Quality is a tougher issue to address. From what we have seen, perceptions of quality largely depend on what a faculty member needs for their particular course and this differs from instructor to instructor, based on both theoretical perspectives and the needs of their students, not to mention the variation that occurs from institution to institution. Some subject areas value a particular author over others, who may value peer review or authors from particular institutions. In order to ensure quality in OER adoption, support is needed for faculty to be able to take the time to make their resources high quality according to their own individual needs.
Accessibility is also paramount when creating and distributing new materials. Instructional designers with extensive knowledge of universal design can help faculty create materials built from the ground up with accessibility in mind.
Do you see unique opportunities in openness from an instructional point of view?
OER enables new forms of instruction which empower the faculty member through the 5R permissions and empower students to have equal access to required resources, while keeping those resources and using them in new ways after the course is over, and even contributing to the improvement or creation of OER.
For examples outside of Georgia in how OER-enabled pedagogy can work, check out A Guide to Making Open Textbooks with Students from the Rebus Foundation, the Open Pedagogy Notebook, and the Open Faculty Patchbook.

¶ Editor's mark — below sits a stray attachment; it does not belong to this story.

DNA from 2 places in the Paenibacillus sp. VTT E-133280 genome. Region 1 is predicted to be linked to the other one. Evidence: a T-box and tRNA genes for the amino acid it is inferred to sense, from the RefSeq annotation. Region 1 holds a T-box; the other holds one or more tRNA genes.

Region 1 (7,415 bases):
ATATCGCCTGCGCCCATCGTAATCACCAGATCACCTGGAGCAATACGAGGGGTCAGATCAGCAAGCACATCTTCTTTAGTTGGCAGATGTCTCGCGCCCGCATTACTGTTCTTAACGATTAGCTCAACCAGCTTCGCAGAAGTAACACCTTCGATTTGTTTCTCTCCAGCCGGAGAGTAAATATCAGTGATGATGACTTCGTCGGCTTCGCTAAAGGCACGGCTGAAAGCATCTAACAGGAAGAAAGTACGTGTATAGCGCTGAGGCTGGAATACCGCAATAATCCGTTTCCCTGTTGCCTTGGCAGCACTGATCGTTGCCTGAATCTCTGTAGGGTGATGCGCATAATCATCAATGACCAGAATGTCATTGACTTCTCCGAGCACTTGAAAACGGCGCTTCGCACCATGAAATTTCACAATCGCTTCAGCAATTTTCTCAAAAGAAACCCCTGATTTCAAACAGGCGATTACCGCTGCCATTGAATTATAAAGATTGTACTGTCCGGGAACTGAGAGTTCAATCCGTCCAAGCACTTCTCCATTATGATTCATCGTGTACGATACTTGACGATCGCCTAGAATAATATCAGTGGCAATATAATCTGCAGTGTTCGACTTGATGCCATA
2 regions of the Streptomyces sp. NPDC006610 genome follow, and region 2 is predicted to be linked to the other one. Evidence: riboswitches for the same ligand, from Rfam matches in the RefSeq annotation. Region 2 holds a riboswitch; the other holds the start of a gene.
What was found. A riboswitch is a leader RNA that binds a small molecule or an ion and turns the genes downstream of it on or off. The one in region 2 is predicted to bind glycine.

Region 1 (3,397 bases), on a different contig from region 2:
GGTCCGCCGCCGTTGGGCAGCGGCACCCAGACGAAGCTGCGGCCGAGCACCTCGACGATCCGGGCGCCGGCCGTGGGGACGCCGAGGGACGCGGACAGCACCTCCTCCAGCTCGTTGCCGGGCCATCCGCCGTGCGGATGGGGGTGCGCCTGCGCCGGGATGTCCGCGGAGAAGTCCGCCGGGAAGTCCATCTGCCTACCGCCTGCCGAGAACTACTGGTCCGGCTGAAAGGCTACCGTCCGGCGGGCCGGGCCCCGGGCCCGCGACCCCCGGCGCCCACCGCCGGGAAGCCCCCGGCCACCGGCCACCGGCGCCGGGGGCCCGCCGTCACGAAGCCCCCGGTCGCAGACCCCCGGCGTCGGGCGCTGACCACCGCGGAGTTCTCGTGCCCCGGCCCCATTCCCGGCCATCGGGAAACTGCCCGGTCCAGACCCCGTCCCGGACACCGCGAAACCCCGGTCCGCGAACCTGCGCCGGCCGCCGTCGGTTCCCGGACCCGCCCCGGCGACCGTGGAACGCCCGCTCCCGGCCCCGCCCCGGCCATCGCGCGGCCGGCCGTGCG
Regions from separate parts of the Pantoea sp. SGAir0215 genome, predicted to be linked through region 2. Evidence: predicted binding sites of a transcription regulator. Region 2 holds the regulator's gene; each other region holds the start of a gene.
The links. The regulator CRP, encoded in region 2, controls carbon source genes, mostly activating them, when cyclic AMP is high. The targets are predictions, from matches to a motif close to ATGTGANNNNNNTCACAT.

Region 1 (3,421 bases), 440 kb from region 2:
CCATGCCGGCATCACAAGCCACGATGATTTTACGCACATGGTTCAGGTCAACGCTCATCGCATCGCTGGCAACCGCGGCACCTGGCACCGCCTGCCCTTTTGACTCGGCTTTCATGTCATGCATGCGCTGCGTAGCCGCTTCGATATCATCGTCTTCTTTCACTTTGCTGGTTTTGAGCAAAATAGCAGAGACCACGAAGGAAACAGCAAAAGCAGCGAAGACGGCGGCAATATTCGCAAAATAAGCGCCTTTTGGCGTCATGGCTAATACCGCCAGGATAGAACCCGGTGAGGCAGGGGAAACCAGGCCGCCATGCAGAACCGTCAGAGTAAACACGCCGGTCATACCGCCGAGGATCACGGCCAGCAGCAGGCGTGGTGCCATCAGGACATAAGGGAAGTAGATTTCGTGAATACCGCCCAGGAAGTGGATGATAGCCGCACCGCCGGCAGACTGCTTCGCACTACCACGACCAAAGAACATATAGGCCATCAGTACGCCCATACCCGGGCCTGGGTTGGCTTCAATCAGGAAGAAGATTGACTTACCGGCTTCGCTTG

What is your vision for the future of ALG?
We are now approaching the second year of a three-year Strategic Plan for ALG, with a major milestone being the completion of a systemwide survey on OER, with over 1,700 faculty and professional staff respondents. This survey, through some extensive quantitative and qualitative analysis taking place right now, will give us a better idea of what how ALG can help USG faculty make higher education more affordable in the future.
A course catalog designator is coming in Fall 2018 to allow students to see courses that use no-cost (including OER) or low-cost resources as required materials. The Open community at large continues to work on new platforms to make open textbook and OER creation easier and more connected, while others work on new discovery systems. In the future, I see our community of practice within ALG growing more connected and more visible, pursuing not only more OER adoptions, adaptations, and creations, but also entire degree programs with zero textbook costs, similar to the Z-Degree and Zed Cred programs pioneering this effort elsewhere.